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Monday, February 6, 2023

The so-called “battle” over abortion rights in the United States is still raging fifty years after a judgement that is no longer in effect

Joe Biden, the President of the United States, said on Sunday that the struggle for abortion rights “isn’t done,” fifty years after a historic Supreme Court judgment had protected that right before the court reversed itself in June of last year.

The Democratic President wrote on Twitter that today should have been the 50th anniversary of the Roe v. Wade decision, referring to the court case that legalized abortion.

Instead, “MAGA Republican officials” — supporters of former President Donald Trump, who ran on the slogan “Make America Great Again” — “are waging an assault against women’s ability to make their own health care choices.”

Since the Supreme Court overturned the Roe v. Wade ruling — a reversal made possible with the votes of three conservative justices appointed by Trump — approximately twenty states in the United States that are led by Republicans have passed laws that either outright ban abortion or severely restrict women’s access to abortion services.

During a weekend where opposing sides of a heated national debate held competing demonstrations, approximately 300 women in New York City demonstrated on Sunday in favor of abortion rights. They chanted slogans, such as “My body, my choice,” that were similar to those that were heard during the time of the initial Roe v. Wade ruling in 1973.

While speaking in Tallahassee, Florida, Vice President Kamala Harris added her voice to the chorus of those calling for the protection of abortion rights.

During her heated speech in front of a gathering of people who support the right to abortion, she exclaimed, “How could they?”

She criticized recent legislation restricting abortion that had been approved by “extremists,” notably in places like Florida, and she said, “We will not back down.” This was met with enthusiastic applause.

Abortions performed after 15 weeks are now illegal in the state of Florida, which is led by Governor Ron DeSantis, a Republican who is seen as a rising star on the American right. This law makes no exceptions for cases involving rape or sexual assault.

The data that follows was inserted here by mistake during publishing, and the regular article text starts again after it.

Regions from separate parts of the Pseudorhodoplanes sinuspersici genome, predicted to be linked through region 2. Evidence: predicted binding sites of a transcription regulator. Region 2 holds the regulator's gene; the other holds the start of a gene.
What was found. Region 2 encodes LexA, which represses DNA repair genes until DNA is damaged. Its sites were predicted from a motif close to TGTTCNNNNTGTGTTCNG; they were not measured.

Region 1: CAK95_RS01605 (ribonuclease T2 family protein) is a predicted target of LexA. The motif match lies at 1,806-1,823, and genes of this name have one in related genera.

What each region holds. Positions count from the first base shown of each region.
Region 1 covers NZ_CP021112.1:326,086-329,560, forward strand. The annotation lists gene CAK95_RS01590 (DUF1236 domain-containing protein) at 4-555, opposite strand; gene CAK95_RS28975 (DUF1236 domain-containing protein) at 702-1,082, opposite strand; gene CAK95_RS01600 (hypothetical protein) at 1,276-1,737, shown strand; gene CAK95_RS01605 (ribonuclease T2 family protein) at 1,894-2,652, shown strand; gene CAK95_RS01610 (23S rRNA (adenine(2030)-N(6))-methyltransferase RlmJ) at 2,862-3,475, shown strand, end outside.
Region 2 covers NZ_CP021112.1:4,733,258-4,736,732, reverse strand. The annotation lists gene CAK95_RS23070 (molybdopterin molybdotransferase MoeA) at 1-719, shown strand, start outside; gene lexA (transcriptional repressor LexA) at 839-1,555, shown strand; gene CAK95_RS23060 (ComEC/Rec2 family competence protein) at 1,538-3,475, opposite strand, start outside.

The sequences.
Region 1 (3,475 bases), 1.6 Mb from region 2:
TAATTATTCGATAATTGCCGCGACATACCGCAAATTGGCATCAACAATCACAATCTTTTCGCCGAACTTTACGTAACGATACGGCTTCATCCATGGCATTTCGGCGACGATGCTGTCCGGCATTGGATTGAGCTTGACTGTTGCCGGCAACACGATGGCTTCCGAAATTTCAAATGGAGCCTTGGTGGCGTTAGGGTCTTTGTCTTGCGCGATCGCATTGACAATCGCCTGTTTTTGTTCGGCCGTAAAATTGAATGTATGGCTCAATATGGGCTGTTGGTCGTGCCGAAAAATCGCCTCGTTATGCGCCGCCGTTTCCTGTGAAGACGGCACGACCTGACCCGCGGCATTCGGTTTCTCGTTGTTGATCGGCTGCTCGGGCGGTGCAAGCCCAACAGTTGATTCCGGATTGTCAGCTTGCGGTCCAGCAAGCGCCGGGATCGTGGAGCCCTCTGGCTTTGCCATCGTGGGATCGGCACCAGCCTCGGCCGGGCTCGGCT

According to Planned Parenthood, a nonprofit that advocates for abortion rights and also provides healthcare services to women, about one in three women in the United States now reside in a state that has severely restricted access to abortion services.

At the gathering that Harris was hosting, the president of the organization, McGill Johnson, said that “although what’s happening to patients and providers is awful, our movement is recharging.”

The war is now being fought at the state level the majority of the time, therefore Biden’s abilities in this area are quite restricted.

And organizations that oppose abortion and depend on support from the religious right have not backed down from their efforts to exert pressure.

On Friday, hundreds of people participated in demonstrations throughout the country to call for the prohibition of abortions nationally.

In a series of tweets that he sent on Sunday, President Biden said that “a woman’s right to choose is non-negotiable,” and he urged Congress to approve legislation that would codify the abortion rights that were outlined in the Roe v. Wade decision.

However, given that Republicans now have the majority in the House of Representatives, the lower house of Congress, it is very unlikely that legislation of this kind would be passed.

Since June, President Biden has been forced to make do with signing very restricted directives, such as granting permission for facilities run by the Veterans Administration to perform abortion services.

The White House is also interested in preserving access to tablets containing mifepristone, which may be used to terminate a pregnancy in its first few weeks of development.

Jonathan James
I serve as a Senior Executive Journalist of The National Era
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